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Re: MySQl crashes several times per day with a table > 300 Mb
Posted by: James Day
Date: December 29, 2004 04:44PM

I don't immediately recognise what you're seeing but here are the thoughts which come to my mind. Sorry if I cover some basic things you already know - I want to be sure nothing obvious has been missed.:)

Do you have a my.cnf file? Are you using one of the MySQL initial suggestions, like my-large.cnf? Is the same server handling both database and Apache/whatever for serving web requests or is it a dedicated database server? If it is shared and you aren't currently using much in your my.cnf file, I suggest trying the my-medium.cnf example but set key_buffer (now normally called key_buffer_size) to 50M or 100M. If it's dedicated to database work, try the my-large.cnf instead. The key_buffer_size is one of the most significant speed options at your disposal.

Do you have flush_time=3600 or similar set? That flushes the MyISAM indexes to disk every hour. If you've something similar, or maybe a cron job doing flush tables every few hours, that might explain slowdowns.

To monitor this you might try looking at SHOW PROCESSLIST while the server is having trouble. Maybe with a cron job or other process to run it once every 30 or 60 seconds until it catches the start of one of these incidents. For routine monitoring I use the excellent MYTOP third party tool, using the i option to sort the longest running query to the top of the list. That often quickly identifies a problematic query.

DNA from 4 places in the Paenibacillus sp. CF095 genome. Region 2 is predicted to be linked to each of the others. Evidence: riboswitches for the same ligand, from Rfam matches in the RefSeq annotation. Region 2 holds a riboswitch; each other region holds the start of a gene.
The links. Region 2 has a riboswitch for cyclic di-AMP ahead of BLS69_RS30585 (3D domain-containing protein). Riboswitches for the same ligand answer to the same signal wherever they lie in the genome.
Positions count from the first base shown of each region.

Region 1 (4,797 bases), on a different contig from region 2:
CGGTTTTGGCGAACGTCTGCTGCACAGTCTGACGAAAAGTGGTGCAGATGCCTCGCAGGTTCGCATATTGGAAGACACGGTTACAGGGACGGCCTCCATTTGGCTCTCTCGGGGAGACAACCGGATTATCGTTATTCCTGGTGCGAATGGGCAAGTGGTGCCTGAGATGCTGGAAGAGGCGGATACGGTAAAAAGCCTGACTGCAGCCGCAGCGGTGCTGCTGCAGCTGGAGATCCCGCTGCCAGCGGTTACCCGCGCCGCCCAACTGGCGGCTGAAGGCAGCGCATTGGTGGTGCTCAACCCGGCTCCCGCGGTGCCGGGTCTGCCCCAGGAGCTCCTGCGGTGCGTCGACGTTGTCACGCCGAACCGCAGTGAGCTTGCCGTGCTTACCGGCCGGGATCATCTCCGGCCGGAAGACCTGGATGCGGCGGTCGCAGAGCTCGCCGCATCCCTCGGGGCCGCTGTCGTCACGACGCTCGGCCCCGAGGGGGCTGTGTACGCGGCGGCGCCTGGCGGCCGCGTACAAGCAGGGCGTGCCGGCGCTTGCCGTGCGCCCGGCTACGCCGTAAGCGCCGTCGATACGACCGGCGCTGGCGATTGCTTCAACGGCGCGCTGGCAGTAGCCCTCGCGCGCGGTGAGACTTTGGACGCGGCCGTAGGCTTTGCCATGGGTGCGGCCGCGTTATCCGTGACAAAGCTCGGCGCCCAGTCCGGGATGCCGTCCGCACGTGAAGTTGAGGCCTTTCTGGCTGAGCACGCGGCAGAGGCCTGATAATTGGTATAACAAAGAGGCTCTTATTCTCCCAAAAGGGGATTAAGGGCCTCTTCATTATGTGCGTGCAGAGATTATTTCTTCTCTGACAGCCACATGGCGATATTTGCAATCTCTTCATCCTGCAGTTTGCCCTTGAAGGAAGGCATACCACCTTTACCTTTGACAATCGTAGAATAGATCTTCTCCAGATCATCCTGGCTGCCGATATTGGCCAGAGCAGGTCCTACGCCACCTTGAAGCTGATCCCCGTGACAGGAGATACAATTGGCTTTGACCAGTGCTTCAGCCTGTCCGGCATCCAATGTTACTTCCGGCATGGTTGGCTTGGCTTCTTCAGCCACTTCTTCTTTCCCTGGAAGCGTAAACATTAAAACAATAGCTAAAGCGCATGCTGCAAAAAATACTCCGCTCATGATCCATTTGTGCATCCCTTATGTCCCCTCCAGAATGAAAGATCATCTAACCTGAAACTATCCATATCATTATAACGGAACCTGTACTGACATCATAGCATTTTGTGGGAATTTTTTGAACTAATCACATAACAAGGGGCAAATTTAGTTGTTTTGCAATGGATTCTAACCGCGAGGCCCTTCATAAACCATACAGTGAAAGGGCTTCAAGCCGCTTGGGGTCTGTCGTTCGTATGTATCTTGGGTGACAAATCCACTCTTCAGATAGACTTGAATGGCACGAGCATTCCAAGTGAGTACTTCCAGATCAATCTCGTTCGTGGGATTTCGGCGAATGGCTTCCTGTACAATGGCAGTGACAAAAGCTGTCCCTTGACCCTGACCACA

How many posts per minute is a lot? 50? 500? 5000?

The following comments aren't related to your current problem but maybe of use.

The forum probably displays many posts per topic at the same time, but the primary key is pid (presumably sequential post id in roughly time order). You might try ALTER TABLE ibf_posts ORDER BY topic_id, pid; . That will be very slow because it will rearrange the records into topic and post order, so a topic display will tend to be reading records from the same part of the disk and more are likely to be in the same cache block. That may make display of old posts significantly faster. The bad news is that it only affects data in the table now, not any later data. So it's mostly useful for older topics found through search which will benefit.

The InnoDB table type might be helpful because it may do better caching. It holds changed database records and index entries in RAM in 'dirty" blocks and flushes them to disk gradually, decreasing the total number of disk writes. A transaction log ensures that nothing is lost if there's a power failure or other crash and it has excellent automatic rebuilding features if there is a crash. The ALTER TABLE ... ORDER BY doesn't work with InnoDB but with lots of write buffering that may not matter.

If you're truly out of ideas and in need of a solution fast you might consider whether one of the MySQL consulting options might save enough time to be worth its cost. Nothing quite like an expert looking over a problem sometimes.

I'm not a MySQL employee.

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Re: MySQl crashes several times per day with a table > 300 Mb
December 29, 2004 04:44PM

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